About this artwork
Here the crocodile god Sobek, associated with water and the Nile River, wears an elaborate crown adorned with horns, feathers, and a uraeus (sacred serpent). Egyptian gods were commonly depicted with human bodies and animal heads. The animal referred to the god’s personality or characteristics, not his or her appearance. For example, the crocodile head of Sobek alludes to his fierceness. The Greeks and Romans took these mixed forms literally rather than symbolically, and some Classical authors, accustomed to gods in human form, derided the Egyptians for their “ridiculous” gods, dismissing them as “dog-faced Egyptians, dressed up in linen.” Statuettes like these were offered to the gods to ask for their help or in thanks for their assistance.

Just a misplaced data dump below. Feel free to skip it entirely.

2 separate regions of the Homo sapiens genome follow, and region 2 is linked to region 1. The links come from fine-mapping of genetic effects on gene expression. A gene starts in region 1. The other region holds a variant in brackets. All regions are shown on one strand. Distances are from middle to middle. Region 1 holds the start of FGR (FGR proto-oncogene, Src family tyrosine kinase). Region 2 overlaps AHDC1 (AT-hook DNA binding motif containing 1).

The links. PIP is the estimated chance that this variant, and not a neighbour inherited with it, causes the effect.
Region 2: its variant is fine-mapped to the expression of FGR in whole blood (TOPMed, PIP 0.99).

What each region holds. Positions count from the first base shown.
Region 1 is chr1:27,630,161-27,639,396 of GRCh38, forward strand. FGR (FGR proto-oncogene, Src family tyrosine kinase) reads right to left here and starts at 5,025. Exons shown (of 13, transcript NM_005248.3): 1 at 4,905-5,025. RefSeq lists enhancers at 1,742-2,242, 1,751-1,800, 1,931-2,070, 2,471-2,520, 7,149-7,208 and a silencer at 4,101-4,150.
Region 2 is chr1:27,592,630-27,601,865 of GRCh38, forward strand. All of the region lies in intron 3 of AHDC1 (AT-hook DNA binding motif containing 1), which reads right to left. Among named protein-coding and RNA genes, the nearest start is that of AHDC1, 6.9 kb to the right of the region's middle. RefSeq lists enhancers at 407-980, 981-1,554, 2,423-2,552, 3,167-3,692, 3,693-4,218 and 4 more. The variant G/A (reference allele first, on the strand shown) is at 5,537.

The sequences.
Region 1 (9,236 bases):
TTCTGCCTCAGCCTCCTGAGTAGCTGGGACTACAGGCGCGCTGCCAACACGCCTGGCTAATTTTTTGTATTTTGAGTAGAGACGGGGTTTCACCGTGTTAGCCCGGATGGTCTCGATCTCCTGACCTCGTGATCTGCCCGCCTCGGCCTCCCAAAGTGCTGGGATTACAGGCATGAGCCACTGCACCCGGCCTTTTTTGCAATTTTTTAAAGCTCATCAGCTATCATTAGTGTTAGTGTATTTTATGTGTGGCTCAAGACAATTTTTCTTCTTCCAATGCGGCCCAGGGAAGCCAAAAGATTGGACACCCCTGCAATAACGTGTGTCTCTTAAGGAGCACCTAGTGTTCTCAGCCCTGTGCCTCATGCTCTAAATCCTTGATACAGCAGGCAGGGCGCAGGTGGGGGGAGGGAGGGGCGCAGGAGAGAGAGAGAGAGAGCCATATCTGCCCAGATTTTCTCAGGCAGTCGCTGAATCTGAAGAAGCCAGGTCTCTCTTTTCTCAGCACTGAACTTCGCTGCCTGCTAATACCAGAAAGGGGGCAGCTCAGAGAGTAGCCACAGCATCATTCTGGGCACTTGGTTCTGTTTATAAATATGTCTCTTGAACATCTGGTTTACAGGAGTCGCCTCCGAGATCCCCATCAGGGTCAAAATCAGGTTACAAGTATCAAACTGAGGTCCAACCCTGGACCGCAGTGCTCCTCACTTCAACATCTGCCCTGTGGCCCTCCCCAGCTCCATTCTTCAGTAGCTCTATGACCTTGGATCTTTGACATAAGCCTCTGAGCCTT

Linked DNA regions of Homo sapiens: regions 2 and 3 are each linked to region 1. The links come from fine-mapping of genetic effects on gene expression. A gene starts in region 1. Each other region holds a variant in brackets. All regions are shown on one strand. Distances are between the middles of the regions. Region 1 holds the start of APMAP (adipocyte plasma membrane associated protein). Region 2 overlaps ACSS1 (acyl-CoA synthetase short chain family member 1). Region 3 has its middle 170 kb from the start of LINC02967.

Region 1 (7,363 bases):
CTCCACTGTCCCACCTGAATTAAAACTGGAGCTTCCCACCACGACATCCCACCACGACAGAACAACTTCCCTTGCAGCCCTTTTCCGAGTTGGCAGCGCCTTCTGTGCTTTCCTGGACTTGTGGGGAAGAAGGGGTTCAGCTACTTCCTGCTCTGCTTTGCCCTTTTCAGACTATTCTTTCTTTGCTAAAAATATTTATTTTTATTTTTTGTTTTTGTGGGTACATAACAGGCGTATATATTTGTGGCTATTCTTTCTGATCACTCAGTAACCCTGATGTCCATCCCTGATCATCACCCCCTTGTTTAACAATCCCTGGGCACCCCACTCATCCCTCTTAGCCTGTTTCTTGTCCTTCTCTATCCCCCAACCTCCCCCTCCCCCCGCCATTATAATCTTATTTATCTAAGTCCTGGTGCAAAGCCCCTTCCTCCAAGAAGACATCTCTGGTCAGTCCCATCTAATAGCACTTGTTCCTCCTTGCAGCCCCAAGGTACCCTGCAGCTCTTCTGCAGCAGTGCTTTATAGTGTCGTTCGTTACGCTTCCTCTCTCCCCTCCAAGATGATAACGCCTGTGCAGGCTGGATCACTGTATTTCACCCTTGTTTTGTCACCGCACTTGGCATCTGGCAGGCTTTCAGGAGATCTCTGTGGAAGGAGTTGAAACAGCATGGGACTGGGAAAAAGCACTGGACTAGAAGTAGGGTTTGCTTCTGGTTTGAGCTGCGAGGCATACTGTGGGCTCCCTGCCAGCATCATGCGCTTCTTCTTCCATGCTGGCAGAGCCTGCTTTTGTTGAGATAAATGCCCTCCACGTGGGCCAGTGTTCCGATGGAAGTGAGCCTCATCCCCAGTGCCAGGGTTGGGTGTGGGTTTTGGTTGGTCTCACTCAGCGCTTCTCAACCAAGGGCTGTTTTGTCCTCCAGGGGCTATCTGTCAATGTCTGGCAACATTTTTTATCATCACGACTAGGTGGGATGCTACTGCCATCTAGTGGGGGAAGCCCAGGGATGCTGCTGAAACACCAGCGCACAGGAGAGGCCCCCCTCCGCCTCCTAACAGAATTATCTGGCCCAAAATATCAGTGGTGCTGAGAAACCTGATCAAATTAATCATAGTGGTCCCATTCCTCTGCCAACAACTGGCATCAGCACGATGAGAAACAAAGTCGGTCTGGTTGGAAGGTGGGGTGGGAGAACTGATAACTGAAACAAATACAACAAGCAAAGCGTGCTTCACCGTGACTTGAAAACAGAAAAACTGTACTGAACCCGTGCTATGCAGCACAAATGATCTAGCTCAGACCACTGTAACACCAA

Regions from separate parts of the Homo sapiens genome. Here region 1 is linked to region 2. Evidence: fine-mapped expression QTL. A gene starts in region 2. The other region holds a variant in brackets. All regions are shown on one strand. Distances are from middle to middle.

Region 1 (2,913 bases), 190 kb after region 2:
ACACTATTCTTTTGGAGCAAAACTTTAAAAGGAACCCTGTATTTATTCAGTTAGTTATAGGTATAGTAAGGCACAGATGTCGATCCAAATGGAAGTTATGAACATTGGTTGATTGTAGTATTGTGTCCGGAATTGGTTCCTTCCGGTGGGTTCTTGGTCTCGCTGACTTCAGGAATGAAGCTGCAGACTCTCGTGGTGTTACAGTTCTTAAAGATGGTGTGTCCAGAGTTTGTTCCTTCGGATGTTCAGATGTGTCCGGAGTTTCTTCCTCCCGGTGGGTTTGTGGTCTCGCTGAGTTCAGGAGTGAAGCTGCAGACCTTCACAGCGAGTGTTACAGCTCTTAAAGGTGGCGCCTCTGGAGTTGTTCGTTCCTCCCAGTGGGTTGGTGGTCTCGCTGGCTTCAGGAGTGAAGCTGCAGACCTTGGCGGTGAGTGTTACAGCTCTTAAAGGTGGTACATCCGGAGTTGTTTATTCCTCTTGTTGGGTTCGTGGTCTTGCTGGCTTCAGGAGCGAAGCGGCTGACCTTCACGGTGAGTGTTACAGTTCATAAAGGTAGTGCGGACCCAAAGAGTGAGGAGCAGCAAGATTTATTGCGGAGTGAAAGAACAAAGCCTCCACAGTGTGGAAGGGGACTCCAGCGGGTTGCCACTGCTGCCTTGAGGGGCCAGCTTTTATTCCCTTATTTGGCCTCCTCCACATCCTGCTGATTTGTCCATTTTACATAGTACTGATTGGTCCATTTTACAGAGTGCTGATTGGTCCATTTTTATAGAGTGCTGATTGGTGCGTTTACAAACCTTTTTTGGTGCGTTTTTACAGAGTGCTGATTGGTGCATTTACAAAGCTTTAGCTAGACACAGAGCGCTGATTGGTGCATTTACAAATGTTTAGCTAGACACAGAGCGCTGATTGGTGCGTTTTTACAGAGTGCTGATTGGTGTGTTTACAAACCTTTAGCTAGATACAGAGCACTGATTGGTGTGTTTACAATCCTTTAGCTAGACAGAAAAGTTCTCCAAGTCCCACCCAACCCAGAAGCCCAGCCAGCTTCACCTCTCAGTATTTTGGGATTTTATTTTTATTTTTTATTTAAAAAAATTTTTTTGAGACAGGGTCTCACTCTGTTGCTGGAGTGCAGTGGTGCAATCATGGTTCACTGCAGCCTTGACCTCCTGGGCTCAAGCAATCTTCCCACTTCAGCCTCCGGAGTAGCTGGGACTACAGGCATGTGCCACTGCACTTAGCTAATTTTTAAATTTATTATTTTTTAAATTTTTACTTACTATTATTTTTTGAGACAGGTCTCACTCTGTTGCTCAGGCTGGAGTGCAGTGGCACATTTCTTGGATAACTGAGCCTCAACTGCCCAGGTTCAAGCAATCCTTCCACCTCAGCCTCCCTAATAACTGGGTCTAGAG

- Ancient Egyptian
- Statuette of Sobek
- 664 BC–332 BC
- Copper alloy
- 16.7 × 4.5 × 5 cm (6 5/8 × 1 7/8 × 2 in.)
- Gift of Henry H. Getty, Charles L. Hutchinson, and Robert H. Fleming